Velar vs Sport
Recently Range Rover added the fourth model to its SUV lineup, giving us the chance to make comparisons between the Velar and its rivals. But that didn't really go as we first planned, because Range Rover positioned the Velar between Sport and Evoque models, which means it's smaller than the GLE-X5 segment and bigger than GLC-X3 competitor group.
After trying to find an SUV/Crossover that could be sensibly compared to the Velar, we gave up and decided to follow the notion of, "when there is no way out, go deeper in." That said, let's begin by identifying where 2018 Velar stands in the family lineup.
The design of Range Rover velar echoes cues adopted by the company. Headlights are formed inside two LED ovals which get sharper edges, and solid glow, for the Velar. The roof is significantly lower, which is one of the key differences between the two SUVs. Rear end gets more pointy design, compromising the luggage area, but giving the SUV more sporty appearance. Looking at the dimensions we find the true source of our initial confusion, as Range Rover Velar is only two inches shorter than Sport. Width is less than two inches narrower, but height is almost five inches less than that of Sport's, giving Velar that chop-top look.
If the key difference on exterior design was the lower roof, then for interior that would be the absence of two third row seats. That means Range Rover Sport is the only model with three-row seating currently offered by the company. Cockpit is fresh and with larger central console display in the Velar. Below the central display you'll see more touchscreen controls, which are old-style analogs in Sport. Another difference that pops out is the absence of drive selection lever, which in Velar's case is a round control knob, like in cousin Jaguar models. Surprisingly enough, lower roof hasn't compromised head room; difference is -0.2 and -0.3 inches for first and rear seats, respectively.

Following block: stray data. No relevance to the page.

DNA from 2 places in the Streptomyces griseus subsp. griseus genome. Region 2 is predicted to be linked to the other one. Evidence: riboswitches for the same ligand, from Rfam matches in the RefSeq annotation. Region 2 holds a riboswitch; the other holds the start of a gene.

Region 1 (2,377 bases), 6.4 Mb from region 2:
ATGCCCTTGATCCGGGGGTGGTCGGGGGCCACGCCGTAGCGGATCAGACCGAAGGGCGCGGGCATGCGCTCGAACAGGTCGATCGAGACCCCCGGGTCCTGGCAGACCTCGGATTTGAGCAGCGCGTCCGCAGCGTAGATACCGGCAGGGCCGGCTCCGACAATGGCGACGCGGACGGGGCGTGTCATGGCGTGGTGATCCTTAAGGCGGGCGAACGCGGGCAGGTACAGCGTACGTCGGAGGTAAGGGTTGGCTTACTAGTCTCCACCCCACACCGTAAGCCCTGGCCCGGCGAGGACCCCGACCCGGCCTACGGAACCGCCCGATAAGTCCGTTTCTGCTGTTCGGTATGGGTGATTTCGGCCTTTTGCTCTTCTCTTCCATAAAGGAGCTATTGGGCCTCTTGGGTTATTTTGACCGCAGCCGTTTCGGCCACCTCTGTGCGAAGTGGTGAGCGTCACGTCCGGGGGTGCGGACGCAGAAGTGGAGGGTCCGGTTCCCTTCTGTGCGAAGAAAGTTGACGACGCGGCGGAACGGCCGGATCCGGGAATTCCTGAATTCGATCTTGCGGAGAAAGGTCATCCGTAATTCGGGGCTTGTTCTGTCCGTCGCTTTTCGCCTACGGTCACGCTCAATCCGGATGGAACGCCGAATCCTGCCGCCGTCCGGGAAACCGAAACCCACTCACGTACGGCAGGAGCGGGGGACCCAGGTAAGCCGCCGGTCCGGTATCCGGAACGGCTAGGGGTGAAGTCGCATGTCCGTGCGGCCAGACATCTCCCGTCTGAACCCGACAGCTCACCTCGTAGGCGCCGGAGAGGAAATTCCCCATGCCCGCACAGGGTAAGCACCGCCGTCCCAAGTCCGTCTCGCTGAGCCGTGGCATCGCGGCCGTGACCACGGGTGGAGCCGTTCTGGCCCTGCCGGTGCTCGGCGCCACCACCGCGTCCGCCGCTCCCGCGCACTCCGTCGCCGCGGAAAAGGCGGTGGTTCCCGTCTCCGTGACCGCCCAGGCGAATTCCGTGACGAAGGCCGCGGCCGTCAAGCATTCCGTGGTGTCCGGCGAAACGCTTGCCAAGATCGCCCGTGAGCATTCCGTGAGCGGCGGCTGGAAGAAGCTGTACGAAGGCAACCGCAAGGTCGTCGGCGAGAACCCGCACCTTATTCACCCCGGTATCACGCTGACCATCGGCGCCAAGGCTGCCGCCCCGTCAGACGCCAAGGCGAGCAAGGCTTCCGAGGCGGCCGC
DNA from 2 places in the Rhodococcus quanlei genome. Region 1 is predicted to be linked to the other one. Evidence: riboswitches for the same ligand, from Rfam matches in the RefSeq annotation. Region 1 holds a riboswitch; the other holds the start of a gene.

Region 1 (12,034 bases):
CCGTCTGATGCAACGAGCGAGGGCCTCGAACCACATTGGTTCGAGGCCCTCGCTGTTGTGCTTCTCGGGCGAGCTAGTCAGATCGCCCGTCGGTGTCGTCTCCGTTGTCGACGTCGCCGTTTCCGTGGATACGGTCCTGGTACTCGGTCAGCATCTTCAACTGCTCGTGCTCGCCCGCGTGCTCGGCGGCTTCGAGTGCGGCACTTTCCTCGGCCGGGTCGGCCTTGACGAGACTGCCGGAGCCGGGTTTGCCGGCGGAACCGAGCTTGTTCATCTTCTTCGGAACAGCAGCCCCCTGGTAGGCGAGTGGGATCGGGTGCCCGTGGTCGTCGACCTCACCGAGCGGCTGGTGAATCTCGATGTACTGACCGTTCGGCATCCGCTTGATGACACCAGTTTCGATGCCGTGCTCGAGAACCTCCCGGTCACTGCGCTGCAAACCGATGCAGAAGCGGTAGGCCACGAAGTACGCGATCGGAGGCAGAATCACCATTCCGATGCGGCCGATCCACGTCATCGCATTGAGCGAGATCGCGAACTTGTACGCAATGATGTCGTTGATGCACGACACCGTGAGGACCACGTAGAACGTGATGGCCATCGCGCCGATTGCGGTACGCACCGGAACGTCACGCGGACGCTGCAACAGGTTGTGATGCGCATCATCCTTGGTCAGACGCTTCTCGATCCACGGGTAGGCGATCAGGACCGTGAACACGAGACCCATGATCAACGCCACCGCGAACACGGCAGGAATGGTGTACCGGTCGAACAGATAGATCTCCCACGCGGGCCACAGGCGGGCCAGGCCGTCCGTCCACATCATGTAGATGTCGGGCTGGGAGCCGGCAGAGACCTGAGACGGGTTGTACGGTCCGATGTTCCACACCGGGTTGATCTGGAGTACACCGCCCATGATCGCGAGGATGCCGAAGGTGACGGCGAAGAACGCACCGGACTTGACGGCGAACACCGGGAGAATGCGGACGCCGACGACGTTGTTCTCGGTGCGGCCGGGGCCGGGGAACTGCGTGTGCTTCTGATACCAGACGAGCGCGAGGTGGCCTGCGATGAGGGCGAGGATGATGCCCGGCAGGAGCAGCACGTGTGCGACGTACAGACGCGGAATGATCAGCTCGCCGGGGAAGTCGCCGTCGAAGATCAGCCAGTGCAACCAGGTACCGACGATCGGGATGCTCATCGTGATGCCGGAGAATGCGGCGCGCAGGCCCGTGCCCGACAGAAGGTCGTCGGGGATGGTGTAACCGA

U.S. customers can configure the Range Rover Velar with three engine options: two petrol and one diesel. The powerful petrol engine, a 3.0-liter V6, produces 380 hp and 332 lb-ft of torque, making the Velar reach 60 mph in 5.3 seconds. That same engine is offered for Sport under HSE trim line, but because of heavier construction Range Rover Sport HSE reaches 60 mph from zero in 6.9 seconds. Of course a Range Rover wouldn't be one if it had rear-wheel or front-wheel drive system; both SUVs come with all-wheel drive drivetrains and 8-speed auto transmissions. EPA numbers aren't out yet for the Velar, but expect it to be less gas-thirsty than the Sport.
Stateside, 2018 Velar will go on sale later this year with a base msrp of $49,900 for the base 2.0-liter turbo model. That number jumps up to $77,100 if want to get the Velar R-Dynamic HSE model, and up to $89,300 for exclusive First Edition models. 2017 Range Rover Sport is offered from $65,650 for SE trim line, while top-of-the-line Sport Autobiography is priced from $94,450.